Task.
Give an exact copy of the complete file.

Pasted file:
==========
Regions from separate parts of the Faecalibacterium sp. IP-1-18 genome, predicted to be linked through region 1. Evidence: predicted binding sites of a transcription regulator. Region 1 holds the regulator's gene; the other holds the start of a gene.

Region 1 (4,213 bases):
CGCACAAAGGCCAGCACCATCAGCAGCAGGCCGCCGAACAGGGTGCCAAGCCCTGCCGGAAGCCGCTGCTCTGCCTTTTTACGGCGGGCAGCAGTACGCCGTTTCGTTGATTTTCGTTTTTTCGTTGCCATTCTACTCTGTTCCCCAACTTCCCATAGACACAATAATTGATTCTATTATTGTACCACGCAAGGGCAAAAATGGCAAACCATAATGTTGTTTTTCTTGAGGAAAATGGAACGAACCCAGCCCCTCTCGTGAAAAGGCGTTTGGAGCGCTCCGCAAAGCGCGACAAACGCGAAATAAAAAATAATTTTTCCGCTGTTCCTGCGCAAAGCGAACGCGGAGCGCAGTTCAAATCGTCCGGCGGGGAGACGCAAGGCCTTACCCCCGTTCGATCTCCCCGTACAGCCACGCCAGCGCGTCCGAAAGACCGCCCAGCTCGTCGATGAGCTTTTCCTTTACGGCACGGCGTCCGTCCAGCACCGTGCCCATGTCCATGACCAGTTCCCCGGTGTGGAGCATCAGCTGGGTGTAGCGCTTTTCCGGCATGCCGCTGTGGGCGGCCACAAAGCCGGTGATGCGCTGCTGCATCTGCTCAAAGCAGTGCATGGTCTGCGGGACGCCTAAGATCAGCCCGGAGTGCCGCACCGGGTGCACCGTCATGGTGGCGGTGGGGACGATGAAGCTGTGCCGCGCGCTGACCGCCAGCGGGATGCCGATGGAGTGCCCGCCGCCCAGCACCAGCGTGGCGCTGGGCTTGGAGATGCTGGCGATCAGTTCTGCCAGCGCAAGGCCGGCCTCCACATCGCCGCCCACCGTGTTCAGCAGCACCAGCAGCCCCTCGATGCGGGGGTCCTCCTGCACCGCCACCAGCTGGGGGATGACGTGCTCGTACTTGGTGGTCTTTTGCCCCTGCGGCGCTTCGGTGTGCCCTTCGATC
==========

Regions from separate parts of the Faecalibacterium sp. IP-1-18 genome, predicted to be linked through region 1. Evidence: predicted binding sites of a transcription regulator. Region 1 holds the regulator's gene; the other holds the start of a gene.

Region 1 (4,213 bases):
CGCACAAAGGCCAGCACCATCAGCAGCAGGCCGCCGAACAGGGTGCCAAGCCCTGCCGGAAGCCGCTGCTCTGCCTTTTTACGGCGGGCAGCAGTACGCCGTTTCGTTGATTTTCGTTTTTTCGTTGCCATTCTACTCTGTTCCCCAACTTCCCATAGACACAATAATTGATTCTATTATTGTACCACGCAAGGGCAAAAATGGCAAACCATAATGTTGTTTTTCTTGAGGAAAATGGAACGAACCCAGCCCCTCTCGTGAAAAGGCGTTTGGAGCGCTCCGCAAAGCGCGACAAACGCGAAATAAAAAATAATTTTTCCGCTGTTCCTGCGCAAAGCGAACGCGGAGCGCAGTTCAAATCGTCCGGCGGGGAGACGCAAGGCCTTACCCCCGTTCGATCTCCCCGTACAGCCACGCCAGCGCGTCCGAAAGACCGCCCAGCTCGTCGATGAGCTTTTCCTTTACGGCACGGCGTCCGTCCAGCACCGTGCCCATGTCCATGACCAGTTCCCCGGTGTGGAGCATCAGCTGGGTGTAGCGCTTTTCCGGCATGCCGCTGTGGGCGGCCACAAAGCCGGTGATGCGCTGCTGCATCTGCTCAAAGCAGTGCATGGTCTGCGGGACGCCTAAGATCAGCCCGGAGTGCCGCACCGGGTGCACCGTCATGGTGGCGGTGGGGACGATGAAGCTGTGCCGCGCGCTGACCGCCAGCGGGATGCCGATGGAGTGCCCGCCGCCCAGCACCAGCGTGGCGCTGGGCTTGGAGATGCTGGCGATCAGTTCTGCCAGCGCAAGGCCGGCCTCCACATCGCCGCCCACCGTGTTCAGCAGCACCAGCAGCCCCTCGATGCGGGGGTCCTCCTGCACCGCCACCAGCTGGGGGATGACGTGCTCGTACTTGGTGGTCTTTTGCCCCTGCGGCGCTTCGGTGTGCCCTTCGATC